Mike Kuniavsky is the co-founder of ThingM, a design and computing device studio that specializes in making products for everyday problem solving and self-expression.
Mike Kuniavsky is the co-founder of ThingM, a design and computing device studio that specializes in making products for everyday problem solving and self-expression. He also researches, designs and writes about people’s experiences at the intersection of technology and everyday life–both in books and on his blog, Orange Cone.
PSFK recently had the opportunity to sit down with Mike to discuss activity at ThingM and his new book, Smart Things.
What are you working on right now?
“Well, I finished my next book, ‘Smart Things,’ a couple of weeks ago. It’s a guide to ubiquitous computing user experience design for interaction and industrial designers.
I also just wrapped up a project for a major handset manufacturer in which we developed a set of tools for helping project managers, designers and engineers think about prototyping mobile user experiences in new ways. I can’t talk about it more than that, but this is the second company I’ve worked with on building tools to help development teams shift their perspectives on what is possible with ubiquitous computing and I’m excited to see the results.
My company, ThingM, is about to release two new ubicomp user experience protoyping products in the same vein as our BlinkM and BlinkM MaxM smart LEDs, and we’re updating our sequencer software to allow someone with virtually no electronics knowledge to program and control sequences of multiple standalone smart LEDs at once.
So, for example, a costume designer could add some of our smart LEDs to a costume and program them to fade between colors that match the rest of the set design. With a little bit of simple programming, those same LEDs could change their colors (say, when a scene changes) using no external control and only a simple switch. It’s a driverless USB to I2C converter that makes it very easy for virtually any device with a USB port to program or control our smart LEDs (or any other I2C device). The other product is going to be a surprise. We’ll announce it at Maker Faire in San Mateo in May.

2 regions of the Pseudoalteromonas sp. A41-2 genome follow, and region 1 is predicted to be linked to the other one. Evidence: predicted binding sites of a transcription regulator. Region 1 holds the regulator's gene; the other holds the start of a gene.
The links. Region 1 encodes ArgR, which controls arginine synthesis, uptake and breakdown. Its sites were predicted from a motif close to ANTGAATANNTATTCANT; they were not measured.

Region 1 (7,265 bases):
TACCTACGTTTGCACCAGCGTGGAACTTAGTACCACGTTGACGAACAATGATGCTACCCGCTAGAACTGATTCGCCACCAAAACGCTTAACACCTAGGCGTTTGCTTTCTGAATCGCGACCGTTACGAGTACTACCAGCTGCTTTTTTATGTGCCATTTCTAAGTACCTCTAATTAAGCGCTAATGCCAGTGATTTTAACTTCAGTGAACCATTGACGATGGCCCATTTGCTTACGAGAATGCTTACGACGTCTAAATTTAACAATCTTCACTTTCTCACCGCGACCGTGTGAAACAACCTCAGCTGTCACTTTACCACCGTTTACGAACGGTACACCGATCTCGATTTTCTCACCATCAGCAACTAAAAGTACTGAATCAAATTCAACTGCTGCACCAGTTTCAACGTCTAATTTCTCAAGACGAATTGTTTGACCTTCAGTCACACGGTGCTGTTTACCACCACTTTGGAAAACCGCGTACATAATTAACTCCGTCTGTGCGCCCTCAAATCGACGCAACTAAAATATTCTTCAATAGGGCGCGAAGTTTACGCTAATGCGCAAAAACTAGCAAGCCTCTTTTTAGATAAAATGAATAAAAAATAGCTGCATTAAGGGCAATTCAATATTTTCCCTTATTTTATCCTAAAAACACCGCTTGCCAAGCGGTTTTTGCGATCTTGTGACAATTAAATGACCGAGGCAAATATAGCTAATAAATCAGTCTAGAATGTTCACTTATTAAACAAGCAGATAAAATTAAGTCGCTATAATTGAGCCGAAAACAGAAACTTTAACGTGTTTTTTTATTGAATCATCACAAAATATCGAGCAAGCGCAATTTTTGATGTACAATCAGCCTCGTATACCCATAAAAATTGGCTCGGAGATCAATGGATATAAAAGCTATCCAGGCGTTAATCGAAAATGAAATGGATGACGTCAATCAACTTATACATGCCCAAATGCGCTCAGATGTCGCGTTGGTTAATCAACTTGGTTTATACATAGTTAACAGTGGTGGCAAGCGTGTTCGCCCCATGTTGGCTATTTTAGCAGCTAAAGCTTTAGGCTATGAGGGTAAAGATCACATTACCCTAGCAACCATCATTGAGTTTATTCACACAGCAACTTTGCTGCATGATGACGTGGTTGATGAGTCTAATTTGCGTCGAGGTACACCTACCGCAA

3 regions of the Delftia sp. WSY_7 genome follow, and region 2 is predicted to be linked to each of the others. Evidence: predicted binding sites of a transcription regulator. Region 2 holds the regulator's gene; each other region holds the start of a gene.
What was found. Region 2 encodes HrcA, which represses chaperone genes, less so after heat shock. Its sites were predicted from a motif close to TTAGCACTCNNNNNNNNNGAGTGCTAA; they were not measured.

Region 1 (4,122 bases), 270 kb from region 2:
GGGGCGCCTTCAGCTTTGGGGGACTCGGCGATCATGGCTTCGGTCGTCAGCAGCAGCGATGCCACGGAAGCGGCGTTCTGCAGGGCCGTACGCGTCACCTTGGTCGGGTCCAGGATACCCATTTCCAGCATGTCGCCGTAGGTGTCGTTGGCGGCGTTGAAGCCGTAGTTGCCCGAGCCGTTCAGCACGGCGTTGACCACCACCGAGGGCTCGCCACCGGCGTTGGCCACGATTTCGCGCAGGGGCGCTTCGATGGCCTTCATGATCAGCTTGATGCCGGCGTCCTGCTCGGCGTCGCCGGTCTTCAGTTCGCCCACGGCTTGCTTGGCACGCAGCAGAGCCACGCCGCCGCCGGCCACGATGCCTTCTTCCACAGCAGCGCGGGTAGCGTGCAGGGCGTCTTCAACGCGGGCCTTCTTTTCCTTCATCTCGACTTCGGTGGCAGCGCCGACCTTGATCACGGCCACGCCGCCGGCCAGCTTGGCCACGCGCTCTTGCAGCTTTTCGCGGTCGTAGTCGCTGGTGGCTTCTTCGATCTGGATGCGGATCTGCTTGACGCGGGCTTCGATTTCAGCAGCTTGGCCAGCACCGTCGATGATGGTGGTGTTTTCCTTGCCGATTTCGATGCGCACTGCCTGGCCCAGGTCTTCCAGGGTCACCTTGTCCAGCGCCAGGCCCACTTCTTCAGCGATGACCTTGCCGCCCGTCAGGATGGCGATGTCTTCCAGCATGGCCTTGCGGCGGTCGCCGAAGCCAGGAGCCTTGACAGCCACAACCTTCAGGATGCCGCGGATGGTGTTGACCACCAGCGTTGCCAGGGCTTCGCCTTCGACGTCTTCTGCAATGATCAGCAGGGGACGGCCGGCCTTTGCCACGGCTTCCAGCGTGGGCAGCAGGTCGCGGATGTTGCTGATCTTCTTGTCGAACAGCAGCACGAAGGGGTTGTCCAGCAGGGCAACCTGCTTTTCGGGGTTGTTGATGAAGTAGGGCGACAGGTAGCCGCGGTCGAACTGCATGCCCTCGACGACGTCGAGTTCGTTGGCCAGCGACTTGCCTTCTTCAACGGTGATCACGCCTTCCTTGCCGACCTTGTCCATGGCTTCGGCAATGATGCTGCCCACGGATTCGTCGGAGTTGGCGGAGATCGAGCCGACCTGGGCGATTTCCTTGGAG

We’re also working on a consumer-facing product that’s currently being protyped in northern Italy. We wanted to tap the deep industrial design model making experience of northern Italy and were quite lucky to get a chance to do so. We’re hoping to also announce it at the end of May.”
What has been the most interesting reaction to your project?
“In terms of the prototyping products my company makes, the most interesting reaction is how they keep selling and how they keep on being used by a wide range of people. Everyone from set designers to car modders to roboticists have been playing with them, though that’s only the small fraction of folks whose work we know about. As a micro OEM, we actually know only a little about how people use our products (which is an interesting to challenge to me as a user-centered designer).”
What projects, people or ideas are currently inspiring your thinking these days?
“I’ve had my head down in book writing for a while, so I may not be up on the latest cool ideas, but I think that there’s a really interesting trend in opening up data sources. Pachube works as a free data stream brokerage that sits on top of TCP/IP and HTTP to provide a kind of semantic resource location technology for small net-enabled devices that has been missing. This kind of data openness is being matched by things such as the US Governement’s open data initiative at data.gov.
The trend I see here is a combination of openly sharing data sources and streams and creating business models around making technology layers that make those data streams meaningful and valuable. Both Pachube and data.gov are a kind of search engine for data streams, rather than documents, which I think is a very powerful concept.”
What developing trend, idea or technology makes you most excited or hopeful for the future?
“I see increasingly more user-centered design methods across industries and companies, which I think is great. Creating technology outward from technological capabilities creates enormous waste. Engineers produce one technological artifact after another, and the organization they’re working for implicitly hopes that someone, somewhere will either want to buy it/use it or will figure out how to modify it so that it’s valuable. I think that’s an incredibly wasteful process and is probably responsible for billions of dollars wasted in production and for trash heaps full of useless tech. I am heartened to see that more companies are hiring user researchers and user-centered interaction designers, and changing their design processes to reward design that starts with people’s needs, rather than product managers’ powerpoints or technology spec sheets.”